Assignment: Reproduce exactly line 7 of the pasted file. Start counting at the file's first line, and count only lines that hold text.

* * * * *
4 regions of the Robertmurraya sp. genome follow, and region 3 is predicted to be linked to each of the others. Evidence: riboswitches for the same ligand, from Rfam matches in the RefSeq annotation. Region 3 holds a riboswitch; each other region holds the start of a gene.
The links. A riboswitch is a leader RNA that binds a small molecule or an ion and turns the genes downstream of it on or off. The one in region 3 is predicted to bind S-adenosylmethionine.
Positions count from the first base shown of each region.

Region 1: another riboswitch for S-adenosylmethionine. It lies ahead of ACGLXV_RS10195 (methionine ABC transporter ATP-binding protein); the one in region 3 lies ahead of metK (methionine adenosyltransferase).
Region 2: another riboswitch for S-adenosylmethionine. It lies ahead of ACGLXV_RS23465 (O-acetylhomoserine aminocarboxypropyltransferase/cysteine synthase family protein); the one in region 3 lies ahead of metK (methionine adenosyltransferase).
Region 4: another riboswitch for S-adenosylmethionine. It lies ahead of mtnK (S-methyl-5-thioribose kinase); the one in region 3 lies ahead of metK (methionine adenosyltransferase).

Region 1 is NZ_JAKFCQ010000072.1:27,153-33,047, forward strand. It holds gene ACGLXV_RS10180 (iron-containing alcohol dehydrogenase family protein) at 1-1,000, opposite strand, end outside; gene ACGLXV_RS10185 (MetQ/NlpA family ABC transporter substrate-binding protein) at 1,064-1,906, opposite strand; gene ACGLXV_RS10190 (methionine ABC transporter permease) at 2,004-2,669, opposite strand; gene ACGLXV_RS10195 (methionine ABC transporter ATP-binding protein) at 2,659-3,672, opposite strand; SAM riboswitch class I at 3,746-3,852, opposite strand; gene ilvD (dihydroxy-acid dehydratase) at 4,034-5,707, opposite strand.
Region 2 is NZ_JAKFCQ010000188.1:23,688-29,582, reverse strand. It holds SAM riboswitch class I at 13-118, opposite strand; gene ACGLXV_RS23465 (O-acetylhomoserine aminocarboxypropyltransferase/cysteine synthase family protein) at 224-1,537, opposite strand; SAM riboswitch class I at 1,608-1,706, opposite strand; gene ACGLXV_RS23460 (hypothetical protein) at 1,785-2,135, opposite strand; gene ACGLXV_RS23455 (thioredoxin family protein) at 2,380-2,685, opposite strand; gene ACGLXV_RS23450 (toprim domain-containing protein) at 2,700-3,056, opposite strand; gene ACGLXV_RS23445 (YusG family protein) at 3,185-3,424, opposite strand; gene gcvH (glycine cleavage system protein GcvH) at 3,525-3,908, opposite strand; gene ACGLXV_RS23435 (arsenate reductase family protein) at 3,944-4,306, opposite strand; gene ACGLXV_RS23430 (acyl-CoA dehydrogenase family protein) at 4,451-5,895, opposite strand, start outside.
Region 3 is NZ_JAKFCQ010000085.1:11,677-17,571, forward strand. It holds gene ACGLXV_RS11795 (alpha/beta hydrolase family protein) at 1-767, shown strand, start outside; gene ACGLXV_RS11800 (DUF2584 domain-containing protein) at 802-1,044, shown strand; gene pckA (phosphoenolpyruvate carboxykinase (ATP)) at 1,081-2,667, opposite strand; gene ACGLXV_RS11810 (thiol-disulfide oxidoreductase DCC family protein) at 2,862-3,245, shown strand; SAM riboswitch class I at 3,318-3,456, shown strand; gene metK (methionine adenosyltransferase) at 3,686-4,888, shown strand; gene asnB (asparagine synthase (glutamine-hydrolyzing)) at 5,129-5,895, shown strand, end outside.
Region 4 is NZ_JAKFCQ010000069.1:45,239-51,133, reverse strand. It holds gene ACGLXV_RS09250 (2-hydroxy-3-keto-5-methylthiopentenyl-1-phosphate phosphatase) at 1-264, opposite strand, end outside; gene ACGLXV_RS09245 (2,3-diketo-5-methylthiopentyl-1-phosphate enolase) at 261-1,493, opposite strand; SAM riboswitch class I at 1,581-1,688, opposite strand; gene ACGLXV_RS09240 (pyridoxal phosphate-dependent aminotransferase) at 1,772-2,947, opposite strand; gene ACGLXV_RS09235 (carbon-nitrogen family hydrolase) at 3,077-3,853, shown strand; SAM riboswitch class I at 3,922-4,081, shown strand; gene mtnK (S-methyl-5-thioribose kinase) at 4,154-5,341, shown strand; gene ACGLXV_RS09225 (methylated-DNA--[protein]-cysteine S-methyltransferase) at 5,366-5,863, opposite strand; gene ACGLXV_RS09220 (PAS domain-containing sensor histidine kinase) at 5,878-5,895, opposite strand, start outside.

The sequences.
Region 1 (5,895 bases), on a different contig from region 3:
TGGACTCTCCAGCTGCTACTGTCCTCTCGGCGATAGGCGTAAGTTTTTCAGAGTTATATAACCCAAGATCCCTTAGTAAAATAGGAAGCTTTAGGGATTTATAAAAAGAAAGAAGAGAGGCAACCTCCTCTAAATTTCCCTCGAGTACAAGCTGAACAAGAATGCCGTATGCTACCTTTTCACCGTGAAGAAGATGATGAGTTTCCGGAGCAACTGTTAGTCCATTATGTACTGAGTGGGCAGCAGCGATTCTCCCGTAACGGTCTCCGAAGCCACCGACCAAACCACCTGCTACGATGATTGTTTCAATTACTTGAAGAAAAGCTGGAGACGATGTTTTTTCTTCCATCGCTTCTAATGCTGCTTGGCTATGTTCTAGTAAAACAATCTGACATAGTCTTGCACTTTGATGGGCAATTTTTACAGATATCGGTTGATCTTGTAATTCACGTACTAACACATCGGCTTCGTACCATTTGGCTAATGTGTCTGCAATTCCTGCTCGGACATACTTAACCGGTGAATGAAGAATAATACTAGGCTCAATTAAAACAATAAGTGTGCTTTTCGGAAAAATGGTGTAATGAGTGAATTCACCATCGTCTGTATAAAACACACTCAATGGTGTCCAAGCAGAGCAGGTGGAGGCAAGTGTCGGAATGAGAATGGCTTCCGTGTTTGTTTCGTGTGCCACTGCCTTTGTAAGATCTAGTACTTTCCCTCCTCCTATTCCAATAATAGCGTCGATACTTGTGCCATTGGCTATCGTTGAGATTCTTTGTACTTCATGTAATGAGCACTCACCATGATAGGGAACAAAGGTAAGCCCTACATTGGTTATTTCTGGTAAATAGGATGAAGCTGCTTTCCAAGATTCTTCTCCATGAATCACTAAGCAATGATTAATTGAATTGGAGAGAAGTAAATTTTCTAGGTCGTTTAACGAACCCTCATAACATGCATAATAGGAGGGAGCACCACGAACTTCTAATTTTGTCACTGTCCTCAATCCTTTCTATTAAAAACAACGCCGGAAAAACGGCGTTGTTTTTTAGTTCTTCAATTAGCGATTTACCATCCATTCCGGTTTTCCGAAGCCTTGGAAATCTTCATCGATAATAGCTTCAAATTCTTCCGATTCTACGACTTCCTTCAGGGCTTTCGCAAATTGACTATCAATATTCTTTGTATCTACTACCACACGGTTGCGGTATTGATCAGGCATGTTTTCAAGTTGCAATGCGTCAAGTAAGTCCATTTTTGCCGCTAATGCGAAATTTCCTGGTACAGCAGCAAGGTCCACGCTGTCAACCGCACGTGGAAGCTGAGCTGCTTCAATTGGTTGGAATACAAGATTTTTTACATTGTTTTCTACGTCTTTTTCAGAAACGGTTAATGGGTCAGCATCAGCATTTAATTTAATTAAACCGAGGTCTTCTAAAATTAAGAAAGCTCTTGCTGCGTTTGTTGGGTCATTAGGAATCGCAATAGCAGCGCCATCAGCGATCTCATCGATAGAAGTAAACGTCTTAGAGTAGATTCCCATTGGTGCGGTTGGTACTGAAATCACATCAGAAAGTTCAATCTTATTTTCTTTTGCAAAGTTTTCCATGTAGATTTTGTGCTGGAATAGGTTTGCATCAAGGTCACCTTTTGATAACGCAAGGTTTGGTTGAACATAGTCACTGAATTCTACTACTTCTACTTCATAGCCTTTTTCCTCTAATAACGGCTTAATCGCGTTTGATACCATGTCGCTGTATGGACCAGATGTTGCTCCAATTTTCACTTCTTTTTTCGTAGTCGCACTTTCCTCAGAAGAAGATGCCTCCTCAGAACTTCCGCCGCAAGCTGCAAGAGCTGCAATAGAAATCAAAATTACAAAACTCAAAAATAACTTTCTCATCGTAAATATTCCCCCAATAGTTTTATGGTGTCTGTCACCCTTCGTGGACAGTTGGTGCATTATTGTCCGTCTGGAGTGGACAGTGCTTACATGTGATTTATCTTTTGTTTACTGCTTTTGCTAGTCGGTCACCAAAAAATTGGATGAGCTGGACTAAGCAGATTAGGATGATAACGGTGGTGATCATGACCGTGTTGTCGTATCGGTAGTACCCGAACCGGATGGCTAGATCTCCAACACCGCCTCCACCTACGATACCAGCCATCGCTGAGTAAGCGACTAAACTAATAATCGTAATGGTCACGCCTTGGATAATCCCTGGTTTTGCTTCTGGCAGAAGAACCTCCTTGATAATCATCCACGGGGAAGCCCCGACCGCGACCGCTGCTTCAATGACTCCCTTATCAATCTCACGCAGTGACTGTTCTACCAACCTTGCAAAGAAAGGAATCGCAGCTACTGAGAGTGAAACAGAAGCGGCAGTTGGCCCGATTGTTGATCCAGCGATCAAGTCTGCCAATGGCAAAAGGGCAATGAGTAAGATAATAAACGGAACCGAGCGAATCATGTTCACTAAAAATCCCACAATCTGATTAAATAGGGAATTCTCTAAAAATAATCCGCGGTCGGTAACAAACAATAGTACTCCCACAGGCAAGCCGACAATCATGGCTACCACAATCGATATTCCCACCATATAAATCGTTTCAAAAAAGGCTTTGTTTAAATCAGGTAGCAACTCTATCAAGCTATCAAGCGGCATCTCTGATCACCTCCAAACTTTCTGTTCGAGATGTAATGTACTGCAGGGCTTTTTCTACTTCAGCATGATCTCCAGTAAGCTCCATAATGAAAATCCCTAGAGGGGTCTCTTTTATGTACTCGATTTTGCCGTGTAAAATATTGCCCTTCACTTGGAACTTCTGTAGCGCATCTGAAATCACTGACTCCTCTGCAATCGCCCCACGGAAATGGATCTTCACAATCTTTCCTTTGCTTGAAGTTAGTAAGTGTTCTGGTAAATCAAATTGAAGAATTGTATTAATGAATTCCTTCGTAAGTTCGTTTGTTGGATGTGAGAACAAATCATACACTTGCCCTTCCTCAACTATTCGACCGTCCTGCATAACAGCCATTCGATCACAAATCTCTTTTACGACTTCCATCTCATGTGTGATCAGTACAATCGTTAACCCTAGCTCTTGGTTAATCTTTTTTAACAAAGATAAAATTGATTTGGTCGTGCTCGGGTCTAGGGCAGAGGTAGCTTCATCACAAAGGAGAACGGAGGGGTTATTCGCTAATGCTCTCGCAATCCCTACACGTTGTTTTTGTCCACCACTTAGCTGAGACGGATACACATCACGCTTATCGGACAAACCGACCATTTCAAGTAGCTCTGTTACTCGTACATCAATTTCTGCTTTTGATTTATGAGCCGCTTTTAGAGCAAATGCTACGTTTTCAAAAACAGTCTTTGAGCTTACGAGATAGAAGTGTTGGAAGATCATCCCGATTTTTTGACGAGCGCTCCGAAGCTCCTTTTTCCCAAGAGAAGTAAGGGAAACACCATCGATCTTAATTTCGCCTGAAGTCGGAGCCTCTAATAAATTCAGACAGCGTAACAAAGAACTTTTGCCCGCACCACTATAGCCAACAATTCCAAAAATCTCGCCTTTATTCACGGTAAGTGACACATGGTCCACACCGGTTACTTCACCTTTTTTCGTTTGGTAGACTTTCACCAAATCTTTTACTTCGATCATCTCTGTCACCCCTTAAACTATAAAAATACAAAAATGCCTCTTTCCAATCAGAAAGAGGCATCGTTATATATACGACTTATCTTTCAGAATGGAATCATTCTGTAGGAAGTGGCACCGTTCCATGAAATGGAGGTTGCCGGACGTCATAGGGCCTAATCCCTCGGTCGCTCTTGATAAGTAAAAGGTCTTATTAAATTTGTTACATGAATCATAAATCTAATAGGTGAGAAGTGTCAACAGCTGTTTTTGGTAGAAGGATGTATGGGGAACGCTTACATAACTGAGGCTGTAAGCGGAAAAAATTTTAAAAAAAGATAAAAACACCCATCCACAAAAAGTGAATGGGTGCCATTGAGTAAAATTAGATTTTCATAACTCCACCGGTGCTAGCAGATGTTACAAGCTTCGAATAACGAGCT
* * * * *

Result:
Region 1 is NZ_JAKFCQ010000072.1:27,153-33,047, forward strand. It holds gene ACGLXV_RS10180 (iron-containing alcohol dehydrogenase family protein) at 1-1,000, opposite strand, end outside; gene ACGLXV_RS10185 (MetQ/NlpA family ABC transporter substrate-binding protein) at 1,064-1,906, opposite strand; gene ACGLXV_RS10190 (methionine ABC transporter permease) at 2,004-2,669, opposite strand; gene ACGLXV_RS10195 (methionine ABC transporter ATP-binding protein) at 2,659-3,672, opposite strand; SAM riboswitch class I at 3,746-3,852, opposite strand; gene ilvD (dihydroxy-acid dehydratase) at 4,034-5,707, opposite strand.